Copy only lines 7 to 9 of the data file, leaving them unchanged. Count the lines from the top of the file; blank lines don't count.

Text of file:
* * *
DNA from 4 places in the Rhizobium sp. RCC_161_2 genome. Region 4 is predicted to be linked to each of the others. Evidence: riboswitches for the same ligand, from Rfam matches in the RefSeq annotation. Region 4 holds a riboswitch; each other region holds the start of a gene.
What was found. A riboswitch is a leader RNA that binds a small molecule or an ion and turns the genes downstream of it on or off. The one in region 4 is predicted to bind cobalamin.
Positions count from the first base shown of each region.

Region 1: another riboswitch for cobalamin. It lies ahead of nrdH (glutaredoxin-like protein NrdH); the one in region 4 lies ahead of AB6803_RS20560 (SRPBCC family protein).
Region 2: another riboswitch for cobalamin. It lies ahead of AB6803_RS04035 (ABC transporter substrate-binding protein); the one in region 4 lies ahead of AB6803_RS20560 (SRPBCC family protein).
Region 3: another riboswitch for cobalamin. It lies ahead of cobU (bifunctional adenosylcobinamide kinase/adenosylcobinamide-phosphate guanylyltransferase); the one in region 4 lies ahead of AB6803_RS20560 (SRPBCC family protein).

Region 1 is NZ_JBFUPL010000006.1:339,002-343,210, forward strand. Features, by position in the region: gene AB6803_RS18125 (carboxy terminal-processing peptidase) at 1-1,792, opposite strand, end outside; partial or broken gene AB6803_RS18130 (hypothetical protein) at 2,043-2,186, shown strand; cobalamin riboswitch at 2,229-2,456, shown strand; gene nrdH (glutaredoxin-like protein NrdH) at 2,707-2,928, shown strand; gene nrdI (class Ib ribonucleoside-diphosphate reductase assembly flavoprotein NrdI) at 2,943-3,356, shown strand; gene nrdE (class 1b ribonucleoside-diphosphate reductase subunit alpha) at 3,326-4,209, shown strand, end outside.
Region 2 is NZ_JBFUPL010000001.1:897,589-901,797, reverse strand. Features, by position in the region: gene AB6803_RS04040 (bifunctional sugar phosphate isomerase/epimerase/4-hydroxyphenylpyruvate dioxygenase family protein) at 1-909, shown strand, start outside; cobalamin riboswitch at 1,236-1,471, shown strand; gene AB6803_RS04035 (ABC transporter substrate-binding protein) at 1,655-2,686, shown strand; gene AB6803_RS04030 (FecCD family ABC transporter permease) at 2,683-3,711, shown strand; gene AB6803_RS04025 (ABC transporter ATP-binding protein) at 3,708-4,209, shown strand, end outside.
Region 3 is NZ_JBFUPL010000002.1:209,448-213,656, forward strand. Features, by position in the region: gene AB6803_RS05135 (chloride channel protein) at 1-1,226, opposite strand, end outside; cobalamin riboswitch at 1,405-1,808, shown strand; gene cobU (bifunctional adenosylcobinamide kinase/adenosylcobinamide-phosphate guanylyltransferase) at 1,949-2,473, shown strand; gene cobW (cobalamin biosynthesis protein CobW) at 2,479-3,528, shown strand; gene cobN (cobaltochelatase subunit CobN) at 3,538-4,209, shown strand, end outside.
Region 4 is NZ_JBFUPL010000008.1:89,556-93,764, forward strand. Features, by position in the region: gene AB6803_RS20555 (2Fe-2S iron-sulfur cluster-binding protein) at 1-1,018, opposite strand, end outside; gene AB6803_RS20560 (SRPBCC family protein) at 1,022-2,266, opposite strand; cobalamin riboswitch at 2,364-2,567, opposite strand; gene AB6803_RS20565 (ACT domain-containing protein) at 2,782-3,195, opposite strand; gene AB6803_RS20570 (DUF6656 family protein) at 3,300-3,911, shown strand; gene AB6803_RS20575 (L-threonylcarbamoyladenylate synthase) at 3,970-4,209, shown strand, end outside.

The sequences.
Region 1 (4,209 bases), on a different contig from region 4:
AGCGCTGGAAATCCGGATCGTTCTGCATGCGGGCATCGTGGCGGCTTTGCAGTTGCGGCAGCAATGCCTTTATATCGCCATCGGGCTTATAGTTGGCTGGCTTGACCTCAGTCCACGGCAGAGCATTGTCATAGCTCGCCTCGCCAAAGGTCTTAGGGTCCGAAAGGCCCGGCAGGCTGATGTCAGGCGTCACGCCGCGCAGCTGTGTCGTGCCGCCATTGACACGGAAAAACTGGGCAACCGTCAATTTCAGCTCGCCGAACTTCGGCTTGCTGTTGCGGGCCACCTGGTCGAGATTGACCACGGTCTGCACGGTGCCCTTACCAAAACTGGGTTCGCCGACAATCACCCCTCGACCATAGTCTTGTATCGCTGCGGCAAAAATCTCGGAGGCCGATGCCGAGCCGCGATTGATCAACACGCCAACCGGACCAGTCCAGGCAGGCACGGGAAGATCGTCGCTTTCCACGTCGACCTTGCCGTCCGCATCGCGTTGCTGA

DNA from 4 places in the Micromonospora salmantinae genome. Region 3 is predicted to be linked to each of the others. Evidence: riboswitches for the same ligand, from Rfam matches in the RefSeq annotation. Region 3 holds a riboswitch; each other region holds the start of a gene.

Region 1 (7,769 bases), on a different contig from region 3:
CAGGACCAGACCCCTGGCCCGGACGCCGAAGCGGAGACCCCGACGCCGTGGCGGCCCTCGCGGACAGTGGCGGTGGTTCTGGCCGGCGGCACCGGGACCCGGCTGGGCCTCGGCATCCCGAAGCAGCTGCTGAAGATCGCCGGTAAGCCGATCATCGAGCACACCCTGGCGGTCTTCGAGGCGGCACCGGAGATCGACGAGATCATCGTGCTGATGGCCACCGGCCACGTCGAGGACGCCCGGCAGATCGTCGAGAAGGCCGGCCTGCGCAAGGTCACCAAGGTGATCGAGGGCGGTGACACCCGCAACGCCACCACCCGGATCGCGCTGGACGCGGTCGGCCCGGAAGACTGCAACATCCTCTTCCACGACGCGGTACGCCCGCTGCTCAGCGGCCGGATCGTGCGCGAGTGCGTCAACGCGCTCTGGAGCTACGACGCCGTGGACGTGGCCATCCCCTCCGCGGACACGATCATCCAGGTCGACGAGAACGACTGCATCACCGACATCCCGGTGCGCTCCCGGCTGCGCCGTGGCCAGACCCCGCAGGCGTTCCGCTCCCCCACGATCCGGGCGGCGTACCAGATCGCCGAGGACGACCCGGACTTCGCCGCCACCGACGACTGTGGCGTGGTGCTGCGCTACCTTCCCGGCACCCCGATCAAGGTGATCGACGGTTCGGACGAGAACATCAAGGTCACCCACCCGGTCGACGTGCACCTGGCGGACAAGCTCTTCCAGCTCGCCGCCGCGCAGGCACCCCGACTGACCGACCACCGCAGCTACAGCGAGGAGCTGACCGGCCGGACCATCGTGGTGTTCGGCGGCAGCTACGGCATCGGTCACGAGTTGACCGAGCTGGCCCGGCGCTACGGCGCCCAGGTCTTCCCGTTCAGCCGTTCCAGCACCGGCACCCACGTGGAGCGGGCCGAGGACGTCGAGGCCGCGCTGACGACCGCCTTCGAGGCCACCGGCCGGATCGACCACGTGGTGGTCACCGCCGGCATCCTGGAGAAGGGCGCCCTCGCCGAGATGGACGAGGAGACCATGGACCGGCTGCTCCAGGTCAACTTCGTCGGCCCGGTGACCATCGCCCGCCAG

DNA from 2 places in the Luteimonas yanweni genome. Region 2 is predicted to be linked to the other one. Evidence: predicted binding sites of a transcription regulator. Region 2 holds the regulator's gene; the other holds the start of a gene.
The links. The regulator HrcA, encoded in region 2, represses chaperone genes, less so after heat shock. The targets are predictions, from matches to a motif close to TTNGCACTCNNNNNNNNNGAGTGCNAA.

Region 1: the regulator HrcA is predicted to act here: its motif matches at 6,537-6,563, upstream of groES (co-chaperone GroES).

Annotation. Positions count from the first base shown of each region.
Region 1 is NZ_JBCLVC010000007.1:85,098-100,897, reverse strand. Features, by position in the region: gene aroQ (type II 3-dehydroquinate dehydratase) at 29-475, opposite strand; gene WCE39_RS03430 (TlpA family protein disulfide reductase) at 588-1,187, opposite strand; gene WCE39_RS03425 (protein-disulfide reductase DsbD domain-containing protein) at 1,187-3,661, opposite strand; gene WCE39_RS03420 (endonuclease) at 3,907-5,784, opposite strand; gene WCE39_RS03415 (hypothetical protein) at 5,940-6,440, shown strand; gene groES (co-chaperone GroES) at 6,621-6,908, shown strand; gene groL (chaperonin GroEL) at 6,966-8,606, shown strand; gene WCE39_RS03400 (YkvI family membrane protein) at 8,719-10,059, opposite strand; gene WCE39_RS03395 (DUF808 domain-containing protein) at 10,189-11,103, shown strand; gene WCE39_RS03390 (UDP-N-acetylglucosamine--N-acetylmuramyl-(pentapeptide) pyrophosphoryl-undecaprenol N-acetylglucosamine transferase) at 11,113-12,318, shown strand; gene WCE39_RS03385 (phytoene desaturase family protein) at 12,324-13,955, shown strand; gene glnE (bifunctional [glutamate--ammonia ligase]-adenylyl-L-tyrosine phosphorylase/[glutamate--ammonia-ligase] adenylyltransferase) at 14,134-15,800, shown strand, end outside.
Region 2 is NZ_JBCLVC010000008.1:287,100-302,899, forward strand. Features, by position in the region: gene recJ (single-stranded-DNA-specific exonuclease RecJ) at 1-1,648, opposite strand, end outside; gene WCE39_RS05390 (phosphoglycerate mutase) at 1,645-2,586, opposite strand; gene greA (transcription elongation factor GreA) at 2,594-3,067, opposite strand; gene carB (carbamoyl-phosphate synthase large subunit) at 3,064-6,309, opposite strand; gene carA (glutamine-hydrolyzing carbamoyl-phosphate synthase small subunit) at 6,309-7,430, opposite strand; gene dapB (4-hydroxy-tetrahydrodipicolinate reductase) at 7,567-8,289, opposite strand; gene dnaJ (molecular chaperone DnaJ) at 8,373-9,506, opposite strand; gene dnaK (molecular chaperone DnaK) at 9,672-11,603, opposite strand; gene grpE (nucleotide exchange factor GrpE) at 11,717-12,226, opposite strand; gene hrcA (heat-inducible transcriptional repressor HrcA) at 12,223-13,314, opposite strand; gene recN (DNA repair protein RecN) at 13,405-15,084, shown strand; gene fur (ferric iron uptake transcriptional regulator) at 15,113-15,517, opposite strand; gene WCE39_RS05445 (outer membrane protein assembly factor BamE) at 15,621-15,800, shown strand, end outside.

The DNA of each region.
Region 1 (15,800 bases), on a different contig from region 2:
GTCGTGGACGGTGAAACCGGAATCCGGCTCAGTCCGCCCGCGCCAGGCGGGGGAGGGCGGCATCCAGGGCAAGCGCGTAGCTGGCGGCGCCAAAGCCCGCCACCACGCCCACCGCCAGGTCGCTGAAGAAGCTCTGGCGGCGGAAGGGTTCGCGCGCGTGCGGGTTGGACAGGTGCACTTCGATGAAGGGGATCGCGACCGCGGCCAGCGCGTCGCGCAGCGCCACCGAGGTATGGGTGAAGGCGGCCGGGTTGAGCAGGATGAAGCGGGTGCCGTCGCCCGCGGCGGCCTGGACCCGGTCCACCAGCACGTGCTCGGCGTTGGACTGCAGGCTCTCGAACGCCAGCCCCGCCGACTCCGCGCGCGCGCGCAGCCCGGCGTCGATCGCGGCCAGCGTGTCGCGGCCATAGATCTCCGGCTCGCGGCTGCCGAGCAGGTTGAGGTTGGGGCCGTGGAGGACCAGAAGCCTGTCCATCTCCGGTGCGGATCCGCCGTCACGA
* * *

Region 1 is NZ_JBFUPL010000006.1:339,002-343,210, forward strand. Features, by position in the region: gene AB6803_RS18125 (carboxy terminal-processing peptidase) at 1-1,792, opposite strand, end outside; partial or broken gene AB6803_RS18130 (hypothetical protein) at 2,043-2,186, shown strand; cobalamin riboswitch at 2,229-2,456, shown strand; gene nrdH (glutaredoxin-like protein NrdH) at 2,707-2,928, shown strand; gene nrdI (class Ib ribonucleoside-diphosphate reductase assembly flavoprotein NrdI) at 2,943-3,356, shown strand; gene nrdE (class 1b ribonucleoside-diphosphate reductase subunit alpha) at 3,326-4,209, shown strand, end outside.
Region 2 is NZ_JBFUPL010000001.1:897,589-901,797, reverse strand. Features, by position in the region: gene AB6803_RS04040 (bifunctional sugar phosphate isomerase/epimerase/4-hydroxyphenylpyruvate dioxygenase family protein) at 1-909, shown strand, start outside; cobalamin riboswitch at 1,236-1,471, shown strand; gene AB6803_RS04035 (ABC transporter substrate-binding protein) at 1,655-2,686, shown strand; gene AB6803_RS04030 (FecCD family ABC transporter permease) at 2,683-3,711, shown strand; gene AB6803_RS04025 (ABC transporter ATP-binding protein) at 3,708-4,209, shown strand, end outside.
Region 3 is NZ_JBFUPL010000002.1:209,448-213,656, forward strand. Features, by position in the region: gene AB6803_RS05135 (chloride channel protein) at 1-1,226, opposite strand, end outside; cobalamin riboswitch at 1,405-1,808, shown strand; gene cobU (bifunctional adenosylcobinamide kinase/adenosylcobinamide-phosphate guanylyltransferase) at 1,949-2,473, shown strand; gene cobW (cobalamin biosynthesis protein CobW) at 2,479-3,528, shown strand; gene cobN (cobaltochelatase subunit CobN) at 3,538-4,209, shown strand, end outside.